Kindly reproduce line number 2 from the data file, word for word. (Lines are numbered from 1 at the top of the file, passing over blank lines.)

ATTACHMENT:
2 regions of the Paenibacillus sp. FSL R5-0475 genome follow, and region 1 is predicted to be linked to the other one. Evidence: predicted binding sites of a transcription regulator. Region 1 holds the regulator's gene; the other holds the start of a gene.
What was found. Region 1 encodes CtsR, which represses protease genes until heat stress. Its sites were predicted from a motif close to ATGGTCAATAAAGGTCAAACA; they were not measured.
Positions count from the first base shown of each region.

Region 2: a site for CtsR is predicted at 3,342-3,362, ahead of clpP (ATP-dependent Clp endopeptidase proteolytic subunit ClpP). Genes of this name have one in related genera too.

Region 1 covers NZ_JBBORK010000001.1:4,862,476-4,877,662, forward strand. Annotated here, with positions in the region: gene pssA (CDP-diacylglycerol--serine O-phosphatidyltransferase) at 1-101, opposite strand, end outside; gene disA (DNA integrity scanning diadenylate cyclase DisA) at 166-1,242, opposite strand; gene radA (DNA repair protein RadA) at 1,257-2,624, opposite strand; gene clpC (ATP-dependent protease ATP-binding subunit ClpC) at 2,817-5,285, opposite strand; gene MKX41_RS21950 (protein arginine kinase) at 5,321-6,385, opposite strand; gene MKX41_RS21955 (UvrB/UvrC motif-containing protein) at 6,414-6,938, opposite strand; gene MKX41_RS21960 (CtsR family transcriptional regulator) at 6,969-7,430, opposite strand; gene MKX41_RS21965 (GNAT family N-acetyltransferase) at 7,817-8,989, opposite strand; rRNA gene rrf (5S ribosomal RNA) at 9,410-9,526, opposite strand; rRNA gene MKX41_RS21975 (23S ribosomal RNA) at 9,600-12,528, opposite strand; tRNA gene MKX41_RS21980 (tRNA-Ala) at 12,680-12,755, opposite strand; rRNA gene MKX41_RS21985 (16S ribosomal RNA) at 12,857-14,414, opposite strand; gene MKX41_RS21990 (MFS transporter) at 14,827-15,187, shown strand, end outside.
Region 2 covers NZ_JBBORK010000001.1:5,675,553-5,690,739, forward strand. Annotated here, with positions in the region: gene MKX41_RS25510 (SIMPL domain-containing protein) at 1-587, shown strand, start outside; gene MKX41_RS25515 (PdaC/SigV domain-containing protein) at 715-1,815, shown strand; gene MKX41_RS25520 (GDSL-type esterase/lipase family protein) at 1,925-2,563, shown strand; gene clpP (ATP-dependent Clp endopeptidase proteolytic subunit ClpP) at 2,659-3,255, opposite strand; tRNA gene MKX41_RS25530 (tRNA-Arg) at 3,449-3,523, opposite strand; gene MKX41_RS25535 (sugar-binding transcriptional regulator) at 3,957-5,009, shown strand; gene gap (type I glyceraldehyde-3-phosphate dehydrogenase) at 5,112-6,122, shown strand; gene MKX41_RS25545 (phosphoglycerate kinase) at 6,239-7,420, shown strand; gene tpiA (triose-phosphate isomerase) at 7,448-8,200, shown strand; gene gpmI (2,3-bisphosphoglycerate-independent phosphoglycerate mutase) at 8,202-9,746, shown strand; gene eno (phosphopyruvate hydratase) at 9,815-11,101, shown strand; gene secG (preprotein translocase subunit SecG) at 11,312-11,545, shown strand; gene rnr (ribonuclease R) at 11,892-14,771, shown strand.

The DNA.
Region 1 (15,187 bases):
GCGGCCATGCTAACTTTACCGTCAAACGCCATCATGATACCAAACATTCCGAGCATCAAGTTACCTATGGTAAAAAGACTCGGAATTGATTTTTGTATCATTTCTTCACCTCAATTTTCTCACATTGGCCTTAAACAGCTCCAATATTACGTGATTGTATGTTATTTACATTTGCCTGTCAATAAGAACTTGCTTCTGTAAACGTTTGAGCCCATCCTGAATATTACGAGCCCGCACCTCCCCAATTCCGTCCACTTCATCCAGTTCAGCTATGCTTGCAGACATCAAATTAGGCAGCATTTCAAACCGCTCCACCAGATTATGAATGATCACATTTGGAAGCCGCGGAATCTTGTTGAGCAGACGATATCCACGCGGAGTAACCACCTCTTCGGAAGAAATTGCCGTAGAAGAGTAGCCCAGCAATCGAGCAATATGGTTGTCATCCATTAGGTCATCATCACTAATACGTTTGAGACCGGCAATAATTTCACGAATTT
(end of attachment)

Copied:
What was found. Region 1 encodes CtsR, which represses protease genes until heat stress. Its sites were predicted from a motif close to ATGGTCAATAAAGGTCAAACA; they were not measured.